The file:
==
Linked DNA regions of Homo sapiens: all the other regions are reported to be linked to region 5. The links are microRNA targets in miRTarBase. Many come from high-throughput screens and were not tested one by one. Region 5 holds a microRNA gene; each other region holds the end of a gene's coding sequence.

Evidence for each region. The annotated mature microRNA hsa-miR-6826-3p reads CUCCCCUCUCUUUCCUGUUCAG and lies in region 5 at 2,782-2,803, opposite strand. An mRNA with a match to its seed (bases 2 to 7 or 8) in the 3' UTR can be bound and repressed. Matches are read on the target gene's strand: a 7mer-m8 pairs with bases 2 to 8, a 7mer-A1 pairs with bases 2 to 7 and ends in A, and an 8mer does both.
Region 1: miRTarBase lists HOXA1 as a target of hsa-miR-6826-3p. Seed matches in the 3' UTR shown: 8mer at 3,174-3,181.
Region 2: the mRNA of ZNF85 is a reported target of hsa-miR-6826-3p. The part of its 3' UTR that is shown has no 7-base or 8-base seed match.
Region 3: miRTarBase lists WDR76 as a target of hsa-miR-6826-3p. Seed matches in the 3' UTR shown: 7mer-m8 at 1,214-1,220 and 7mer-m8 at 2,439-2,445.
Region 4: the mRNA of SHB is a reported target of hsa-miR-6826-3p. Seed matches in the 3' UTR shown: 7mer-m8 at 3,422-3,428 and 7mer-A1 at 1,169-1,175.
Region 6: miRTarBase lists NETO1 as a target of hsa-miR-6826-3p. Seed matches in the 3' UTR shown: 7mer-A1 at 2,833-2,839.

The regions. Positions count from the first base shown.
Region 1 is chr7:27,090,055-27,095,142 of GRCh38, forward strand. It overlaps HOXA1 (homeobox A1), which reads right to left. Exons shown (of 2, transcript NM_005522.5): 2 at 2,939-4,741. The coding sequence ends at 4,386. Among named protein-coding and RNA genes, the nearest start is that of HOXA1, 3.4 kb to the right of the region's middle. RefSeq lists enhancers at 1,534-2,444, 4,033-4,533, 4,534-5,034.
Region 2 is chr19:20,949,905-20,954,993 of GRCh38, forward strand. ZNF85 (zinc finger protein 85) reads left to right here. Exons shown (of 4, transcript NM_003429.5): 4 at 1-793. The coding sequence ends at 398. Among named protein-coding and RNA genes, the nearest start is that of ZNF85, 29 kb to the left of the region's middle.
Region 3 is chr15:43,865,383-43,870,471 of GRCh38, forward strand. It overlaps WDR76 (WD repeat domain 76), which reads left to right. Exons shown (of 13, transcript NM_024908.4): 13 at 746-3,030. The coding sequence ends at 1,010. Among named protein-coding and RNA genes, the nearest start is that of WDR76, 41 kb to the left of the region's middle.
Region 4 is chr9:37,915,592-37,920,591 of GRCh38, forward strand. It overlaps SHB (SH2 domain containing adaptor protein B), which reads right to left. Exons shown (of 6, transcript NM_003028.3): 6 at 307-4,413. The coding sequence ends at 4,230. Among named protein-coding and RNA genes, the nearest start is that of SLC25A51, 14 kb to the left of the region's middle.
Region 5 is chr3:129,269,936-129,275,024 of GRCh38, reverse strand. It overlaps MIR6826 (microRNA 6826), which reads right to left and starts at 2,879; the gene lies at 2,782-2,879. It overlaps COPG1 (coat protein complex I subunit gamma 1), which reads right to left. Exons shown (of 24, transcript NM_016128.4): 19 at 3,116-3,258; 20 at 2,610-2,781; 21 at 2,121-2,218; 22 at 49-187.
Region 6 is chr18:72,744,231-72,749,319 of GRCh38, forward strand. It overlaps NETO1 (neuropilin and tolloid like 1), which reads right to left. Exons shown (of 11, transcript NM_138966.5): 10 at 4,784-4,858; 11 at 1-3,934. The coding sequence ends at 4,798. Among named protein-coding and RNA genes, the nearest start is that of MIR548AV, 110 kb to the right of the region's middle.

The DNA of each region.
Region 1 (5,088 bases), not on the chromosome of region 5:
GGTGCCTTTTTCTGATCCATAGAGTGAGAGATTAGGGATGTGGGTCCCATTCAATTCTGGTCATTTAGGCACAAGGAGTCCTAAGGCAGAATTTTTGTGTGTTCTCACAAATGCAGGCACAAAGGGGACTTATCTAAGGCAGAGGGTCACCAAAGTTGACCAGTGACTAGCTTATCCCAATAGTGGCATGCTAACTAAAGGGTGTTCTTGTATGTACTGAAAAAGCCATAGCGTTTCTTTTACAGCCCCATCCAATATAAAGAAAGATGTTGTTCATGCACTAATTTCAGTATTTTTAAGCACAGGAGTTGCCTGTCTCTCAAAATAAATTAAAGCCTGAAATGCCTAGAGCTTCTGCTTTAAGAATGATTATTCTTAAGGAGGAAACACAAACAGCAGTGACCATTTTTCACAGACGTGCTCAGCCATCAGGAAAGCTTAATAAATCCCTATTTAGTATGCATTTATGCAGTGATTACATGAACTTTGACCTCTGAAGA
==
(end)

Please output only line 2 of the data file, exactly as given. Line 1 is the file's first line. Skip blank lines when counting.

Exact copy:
Evidence for each region. The annotated mature microRNA hsa-miR-6826-3p reads CUCCCCUCUCUUUCCUGUUCAG and lies in region 5 at 2,782-2,803, opposite strand. An mRNA with a match to its seed (bases 2 to 7 or 8) in the 3' UTR can be bound and repressed. Matches are read on the target gene's strand: a 7mer-m8 pairs with bases 2 to 8, a 7mer-A1 pairs with bases 2 to 7 and ends in A, and an 8mer does both.